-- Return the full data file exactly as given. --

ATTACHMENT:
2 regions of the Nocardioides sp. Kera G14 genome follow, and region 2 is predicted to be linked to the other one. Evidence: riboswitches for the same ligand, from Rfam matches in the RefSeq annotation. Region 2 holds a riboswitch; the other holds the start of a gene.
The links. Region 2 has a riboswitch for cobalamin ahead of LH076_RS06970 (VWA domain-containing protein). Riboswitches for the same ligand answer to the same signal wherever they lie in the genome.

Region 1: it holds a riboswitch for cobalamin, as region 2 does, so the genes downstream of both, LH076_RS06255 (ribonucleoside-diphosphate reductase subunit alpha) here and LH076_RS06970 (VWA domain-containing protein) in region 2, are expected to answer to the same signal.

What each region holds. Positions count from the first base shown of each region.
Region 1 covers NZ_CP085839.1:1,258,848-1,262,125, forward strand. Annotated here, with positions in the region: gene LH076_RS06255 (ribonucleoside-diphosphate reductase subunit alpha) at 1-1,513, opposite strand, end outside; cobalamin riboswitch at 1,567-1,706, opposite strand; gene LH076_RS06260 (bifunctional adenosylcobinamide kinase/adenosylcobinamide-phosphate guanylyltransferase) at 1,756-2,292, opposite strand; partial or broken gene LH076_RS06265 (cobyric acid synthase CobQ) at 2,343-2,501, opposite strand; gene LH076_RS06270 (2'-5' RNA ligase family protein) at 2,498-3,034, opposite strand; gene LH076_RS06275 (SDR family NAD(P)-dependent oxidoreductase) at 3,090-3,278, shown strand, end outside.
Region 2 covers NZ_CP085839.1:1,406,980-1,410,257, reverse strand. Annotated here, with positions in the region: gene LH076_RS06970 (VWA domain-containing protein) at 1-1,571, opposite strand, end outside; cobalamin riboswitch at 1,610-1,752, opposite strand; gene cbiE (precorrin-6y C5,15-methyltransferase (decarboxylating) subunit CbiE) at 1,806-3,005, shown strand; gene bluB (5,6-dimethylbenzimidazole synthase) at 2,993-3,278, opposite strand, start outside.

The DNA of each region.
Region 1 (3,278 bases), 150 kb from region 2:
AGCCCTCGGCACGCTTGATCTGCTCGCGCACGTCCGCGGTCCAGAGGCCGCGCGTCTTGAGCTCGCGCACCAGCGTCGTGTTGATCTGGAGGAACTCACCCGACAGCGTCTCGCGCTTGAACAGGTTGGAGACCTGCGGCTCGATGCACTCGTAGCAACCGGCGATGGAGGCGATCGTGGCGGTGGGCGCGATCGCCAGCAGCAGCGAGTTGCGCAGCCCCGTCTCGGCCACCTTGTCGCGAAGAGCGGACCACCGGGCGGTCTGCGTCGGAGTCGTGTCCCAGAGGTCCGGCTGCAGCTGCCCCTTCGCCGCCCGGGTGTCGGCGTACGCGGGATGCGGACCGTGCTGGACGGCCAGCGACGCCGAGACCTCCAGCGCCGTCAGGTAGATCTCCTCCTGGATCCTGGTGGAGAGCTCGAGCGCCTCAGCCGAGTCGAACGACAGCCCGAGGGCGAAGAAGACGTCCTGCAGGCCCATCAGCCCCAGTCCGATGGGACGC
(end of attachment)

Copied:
2 regions of the Nocardioides sp. Kera G14 genome follow, and region 2 is predicted to be linked to the other one. Evidence: riboswitches for the same ligand, from Rfam matches in the RefSeq annotation. Region 2 holds a riboswitch; the other holds the start of a gene.
The links. Region 2 has a riboswitch for cobalamin ahead of LH076_RS06970 (VWA domain-containing protein). Riboswitches for the same ligand answer to the same signal wherever they lie in the genome.

Region 1: it holds a riboswitch for cobalamin, as region 2 does, so the genes downstream of both, LH076_RS06255 (ribonucleoside-diphosphate reductase subunit alpha) here and LH076_RS06970 (VWA domain-containing protein) in region 2, are expected to answer to the same signal.

What each region holds. Positions count from the first base shown of each region.
Region 1 covers NZ_CP085839.1:1,258,848-1,262,125, forward strand. Annotated here, with positions in the region: gene LH076_RS06255 (ribonucleoside-diphosphate reductase subunit alpha) at 1-1,513, opposite strand, end outside; cobalamin riboswitch at 1,567-1,706, opposite strand; gene LH076_RS06260 (bifunctional adenosylcobinamide kinase/adenosylcobinamide-phosphate guanylyltransferase) at 1,756-2,292, opposite strand; partial or broken gene LH076_RS06265 (cobyric acid synthase CobQ) at 2,343-2,501, opposite strand; gene LH076_RS06270 (2'-5' RNA ligase family protein) at 2,498-3,034, opposite strand; gene LH076_RS06275 (SDR family NAD(P)-dependent oxidoreductase) at 3,090-3,278, shown strand, end outside.
Region 2 covers NZ_CP085839.1:1,406,980-1,410,257, reverse strand. Annotated here, with positions in the region: gene LH076_RS06970 (VWA domain-containing protein) at 1-1,571, opposite strand, end outside; cobalamin riboswitch at 1,610-1,752, opposite strand; gene cbiE (precorrin-6y C5,15-methyltransferase (decarboxylating) subunit CbiE) at 1,806-3,005, shown strand; gene bluB (5,6-dimethylbenzimidazole synthase) at 2,993-3,278, opposite strand, start outside.

The DNA of each region.
Region 1 (3,278 bases), 150 kb from region 2:
AGCCCTCGGCACGCTTGATCTGCTCGCGCACGTCCGCGGTCCAGAGGCCGCGCGTCTTGAGCTCGCGCACCAGCGTCGTGTTGATCTGGAGGAACTCACCCGACAGCGTCTCGCGCTTGAACAGGTTGGAGACCTGCGGCTCGATGCACTCGTAGCAACCGGCGATGGAGGCGATCGTGGCGGTGGGCGCGATCGCCAGCAGCAGCGAGTTGCGCAGCCCCGTCTCGGCCACCTTGTCGCGAAGAGCGGACCACCGGGCGGTCTGCGTCGGAGTCGTGTCCCAGAGGTCCGGCTGCAGCTGCCCCTTCGCCGCCCGGGTGTCGGCGTACGCGGGATGCGGACCGTGCTGGACGGCCAGCGACGCCGAGACCTCCAGCGCCGTCAGGTAGATCTCCTCCTGGATCCTGGTGGAGAGCTCGAGCGCCTCAGCCGAGTCGAACGACAGCCCGAGGGCGAAGAAGACGTCCTGCAGGCCCATCAGCCCCAGTCCGATGGGACGC